In your first experience, you realize that horses will uniquely sense emotions and react accordingly, if someone approaches in anger or aggressively, the horse might become obstinate. If the horse senses anxiety, he may get skittish. But when the approach is open and calm, the horse is more likely to respond in kind. Witnessing the horse’s response prompts a self-awareness and people see themselves in an instant, and in a more realistic way.

People with addictions and mental health issues tend to have experienced periods of prolonged drug use and some form of isolation and find themselves emotionally underdeveloped. They may have problems relating to or growing close to others while managing to create close bonds with horses.

Equine therapy helps people begin to recognize their conscious and subconscious process of communicating and interacting with other people. Horses, however, do not talk, they rely on nonverbals and are excellent communicators. By learning to understand horse behavior people can learn how others operate in the world and the way their behavior may impact their relationships.

Because horses are gregarious, typically found in packs, they are sophisticated social animals and begin immediately building connections and relationships with people, seeing them as members of their herd. An individual will then decide if they will stick to their old methods of interaction, or accept this unique opportunity to explore a new way to relate to others.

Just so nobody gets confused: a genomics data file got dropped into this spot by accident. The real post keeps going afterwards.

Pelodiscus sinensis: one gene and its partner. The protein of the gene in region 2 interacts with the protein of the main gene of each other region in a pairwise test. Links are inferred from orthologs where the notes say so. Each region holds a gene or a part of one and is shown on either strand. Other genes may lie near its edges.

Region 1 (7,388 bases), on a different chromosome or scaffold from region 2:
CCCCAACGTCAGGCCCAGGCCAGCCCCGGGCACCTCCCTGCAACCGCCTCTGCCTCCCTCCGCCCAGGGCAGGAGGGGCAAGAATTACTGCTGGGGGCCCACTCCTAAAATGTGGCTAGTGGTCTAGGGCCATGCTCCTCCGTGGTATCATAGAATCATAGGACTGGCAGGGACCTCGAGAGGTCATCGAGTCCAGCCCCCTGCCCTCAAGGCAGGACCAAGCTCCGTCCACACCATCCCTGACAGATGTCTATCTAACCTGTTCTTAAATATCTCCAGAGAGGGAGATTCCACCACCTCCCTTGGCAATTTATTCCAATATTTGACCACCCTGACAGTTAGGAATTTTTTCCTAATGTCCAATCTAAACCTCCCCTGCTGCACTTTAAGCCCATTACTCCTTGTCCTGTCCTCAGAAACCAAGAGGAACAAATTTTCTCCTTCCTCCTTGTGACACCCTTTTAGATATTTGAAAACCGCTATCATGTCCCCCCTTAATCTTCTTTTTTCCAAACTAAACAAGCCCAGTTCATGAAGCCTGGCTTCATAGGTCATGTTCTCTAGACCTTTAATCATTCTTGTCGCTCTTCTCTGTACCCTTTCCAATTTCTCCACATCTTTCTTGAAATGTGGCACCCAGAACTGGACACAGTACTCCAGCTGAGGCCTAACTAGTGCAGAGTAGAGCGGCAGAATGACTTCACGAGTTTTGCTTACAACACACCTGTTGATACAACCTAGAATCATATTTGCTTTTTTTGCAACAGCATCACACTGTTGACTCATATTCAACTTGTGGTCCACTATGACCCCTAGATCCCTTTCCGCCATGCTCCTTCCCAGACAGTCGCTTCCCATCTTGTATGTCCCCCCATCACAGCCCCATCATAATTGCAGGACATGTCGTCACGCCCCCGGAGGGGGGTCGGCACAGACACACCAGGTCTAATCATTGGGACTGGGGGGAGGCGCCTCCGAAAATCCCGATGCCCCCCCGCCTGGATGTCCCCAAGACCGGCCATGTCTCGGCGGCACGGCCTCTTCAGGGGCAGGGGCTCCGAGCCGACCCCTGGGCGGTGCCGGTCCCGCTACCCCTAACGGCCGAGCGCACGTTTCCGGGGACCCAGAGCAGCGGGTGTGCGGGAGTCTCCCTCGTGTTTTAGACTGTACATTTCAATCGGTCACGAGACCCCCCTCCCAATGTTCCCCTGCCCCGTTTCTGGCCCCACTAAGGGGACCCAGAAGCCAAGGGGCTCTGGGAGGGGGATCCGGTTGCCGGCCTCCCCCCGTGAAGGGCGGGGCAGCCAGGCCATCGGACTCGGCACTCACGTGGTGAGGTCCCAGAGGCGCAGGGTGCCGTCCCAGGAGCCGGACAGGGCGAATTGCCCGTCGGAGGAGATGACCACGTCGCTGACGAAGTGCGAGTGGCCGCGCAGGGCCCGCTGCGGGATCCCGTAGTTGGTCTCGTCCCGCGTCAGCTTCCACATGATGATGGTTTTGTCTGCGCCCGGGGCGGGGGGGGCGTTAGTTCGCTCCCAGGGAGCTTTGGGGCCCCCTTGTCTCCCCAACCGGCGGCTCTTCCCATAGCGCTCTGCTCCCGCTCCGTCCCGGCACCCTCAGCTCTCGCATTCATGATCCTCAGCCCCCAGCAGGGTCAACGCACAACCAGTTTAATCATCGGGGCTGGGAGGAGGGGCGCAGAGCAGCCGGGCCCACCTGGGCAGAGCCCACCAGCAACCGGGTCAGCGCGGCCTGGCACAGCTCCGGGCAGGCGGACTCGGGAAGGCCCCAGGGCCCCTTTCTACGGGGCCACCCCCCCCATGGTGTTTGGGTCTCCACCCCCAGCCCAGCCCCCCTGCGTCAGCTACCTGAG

Although riding horses can be part of equine therapy, we don’t practice this at Stable Environment. The most important work with horses takes place during the interactions between the individual and the horse. Simple activities such as haltering, leading and grooming can have a profound effect on people in approaching others with awareness and respect.

It is during the processing of activities through the guidance of skilled therapist that people open up about what they have seen and felt as they interacted with the horse. Here, they begin to identify ways in which their views of the world may be inaccurate or misguided. They begin to recognize how they may have been projecting their own views, issues, and problems onto others.

Equine therapy will quickly reveal an individual’s weakness in thoughts and behaviors when it comes to adjusting to the environment or a situation. While working with a horse in a session with the client, the therapist may make comparisons between the client’s behavior with the horse and patterns demonstrated in their own lives, confronting issues such as challenging situations or detachment from the family. Discussions may be simple, such as how much personal space the horse needs to feel at ease.

Somehow, the horse makes it clear, without saying a word, when you’ve crossed their boundary. Attempting to control the horse simply will not work. At the same time, becoming detached or passive can make it pretty hard to lead a horse.

When a client arrives at Stable Environment, they see these large animals and sometimes fear that the horse won’t like them or will somehow hurt them either physically or emotionally. This can bring up past trauma, unmet needs, and feelings of inadequacy or lack of control. But they can’t give in to their old stand-by reaction – to hide or get defensive – so they learn to tolerate and process the emotion.